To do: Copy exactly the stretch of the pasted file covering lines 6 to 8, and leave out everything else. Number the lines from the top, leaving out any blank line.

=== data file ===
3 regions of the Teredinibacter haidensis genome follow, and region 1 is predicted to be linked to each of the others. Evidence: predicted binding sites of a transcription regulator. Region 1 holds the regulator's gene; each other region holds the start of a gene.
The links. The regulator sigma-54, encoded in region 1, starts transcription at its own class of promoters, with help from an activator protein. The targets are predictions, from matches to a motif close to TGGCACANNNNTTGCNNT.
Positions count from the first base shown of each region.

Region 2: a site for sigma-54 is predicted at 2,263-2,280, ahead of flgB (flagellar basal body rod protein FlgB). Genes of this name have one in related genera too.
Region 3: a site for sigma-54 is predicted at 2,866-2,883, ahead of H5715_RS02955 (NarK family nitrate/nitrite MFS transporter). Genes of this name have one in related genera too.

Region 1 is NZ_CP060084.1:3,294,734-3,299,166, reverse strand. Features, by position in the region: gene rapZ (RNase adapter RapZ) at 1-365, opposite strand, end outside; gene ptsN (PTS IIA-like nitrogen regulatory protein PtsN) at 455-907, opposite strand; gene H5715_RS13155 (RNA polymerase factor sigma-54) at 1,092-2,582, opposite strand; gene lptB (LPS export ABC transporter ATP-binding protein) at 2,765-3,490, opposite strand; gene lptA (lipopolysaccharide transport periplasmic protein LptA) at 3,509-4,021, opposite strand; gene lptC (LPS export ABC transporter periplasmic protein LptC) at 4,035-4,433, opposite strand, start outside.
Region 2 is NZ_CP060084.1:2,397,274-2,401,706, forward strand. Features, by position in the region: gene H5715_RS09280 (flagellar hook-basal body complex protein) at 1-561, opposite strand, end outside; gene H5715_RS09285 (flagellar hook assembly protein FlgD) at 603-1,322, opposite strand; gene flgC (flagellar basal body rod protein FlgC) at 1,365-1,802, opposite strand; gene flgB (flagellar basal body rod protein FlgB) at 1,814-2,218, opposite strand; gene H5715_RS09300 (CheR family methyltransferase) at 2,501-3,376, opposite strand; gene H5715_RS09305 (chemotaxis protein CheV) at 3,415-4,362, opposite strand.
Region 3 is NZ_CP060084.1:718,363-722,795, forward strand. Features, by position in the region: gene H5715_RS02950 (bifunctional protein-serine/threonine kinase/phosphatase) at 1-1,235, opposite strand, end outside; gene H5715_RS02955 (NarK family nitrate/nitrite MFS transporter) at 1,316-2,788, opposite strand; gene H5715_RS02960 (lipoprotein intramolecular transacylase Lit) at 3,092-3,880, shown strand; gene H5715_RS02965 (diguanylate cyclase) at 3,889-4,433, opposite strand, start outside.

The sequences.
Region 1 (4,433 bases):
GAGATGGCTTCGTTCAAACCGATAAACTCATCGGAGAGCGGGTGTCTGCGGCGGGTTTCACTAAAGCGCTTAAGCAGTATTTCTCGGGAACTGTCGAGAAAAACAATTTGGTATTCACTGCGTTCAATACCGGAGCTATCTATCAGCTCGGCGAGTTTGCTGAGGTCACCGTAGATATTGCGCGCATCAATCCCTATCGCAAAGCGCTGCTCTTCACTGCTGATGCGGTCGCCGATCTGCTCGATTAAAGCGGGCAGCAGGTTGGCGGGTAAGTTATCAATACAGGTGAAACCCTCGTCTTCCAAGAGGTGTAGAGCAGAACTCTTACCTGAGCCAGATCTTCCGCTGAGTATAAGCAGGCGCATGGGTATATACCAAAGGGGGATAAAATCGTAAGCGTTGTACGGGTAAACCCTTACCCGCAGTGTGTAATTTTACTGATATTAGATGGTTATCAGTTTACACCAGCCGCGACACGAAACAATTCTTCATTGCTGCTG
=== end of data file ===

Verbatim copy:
Region 1 is NZ_CP060084.1:3,294,734-3,299,166, reverse strand. Features, by position in the region: gene rapZ (RNase adapter RapZ) at 1-365, opposite strand, end outside; gene ptsN (PTS IIA-like nitrogen regulatory protein PtsN) at 455-907, opposite strand; gene H5715_RS13155 (RNA polymerase factor sigma-54) at 1,092-2,582, opposite strand; gene lptB (LPS export ABC transporter ATP-binding protein) at 2,765-3,490, opposite strand; gene lptA (lipopolysaccharide transport periplasmic protein LptA) at 3,509-4,021, opposite strand; gene lptC (LPS export ABC transporter periplasmic protein LptC) at 4,035-4,433, opposite strand, start outside.
Region 2 is NZ_CP060084.1:2,397,274-2,401,706, forward strand. Features, by position in the region: gene H5715_RS09280 (flagellar hook-basal body complex protein) at 1-561, opposite strand, end outside; gene H5715_RS09285 (flagellar hook assembly protein FlgD) at 603-1,322, opposite strand; gene flgC (flagellar basal body rod protein FlgC) at 1,365-1,802, opposite strand; gene flgB (flagellar basal body rod protein FlgB) at 1,814-2,218, opposite strand; gene H5715_RS09300 (CheR family methyltransferase) at 2,501-3,376, opposite strand; gene H5715_RS09305 (chemotaxis protein CheV) at 3,415-4,362, opposite strand.
Region 3 is NZ_CP060084.1:718,363-722,795, forward strand. Features, by position in the region: gene H5715_RS02950 (bifunctional protein-serine/threonine kinase/phosphatase) at 1-1,235, opposite strand, end outside; gene H5715_RS02955 (NarK family nitrate/nitrite MFS transporter) at 1,316-2,788, opposite strand; gene H5715_RS02960 (lipoprotein intramolecular transacylase Lit) at 3,092-3,880, shown strand; gene H5715_RS02965 (diguanylate cyclase) at 3,889-4,433, opposite strand, start outside.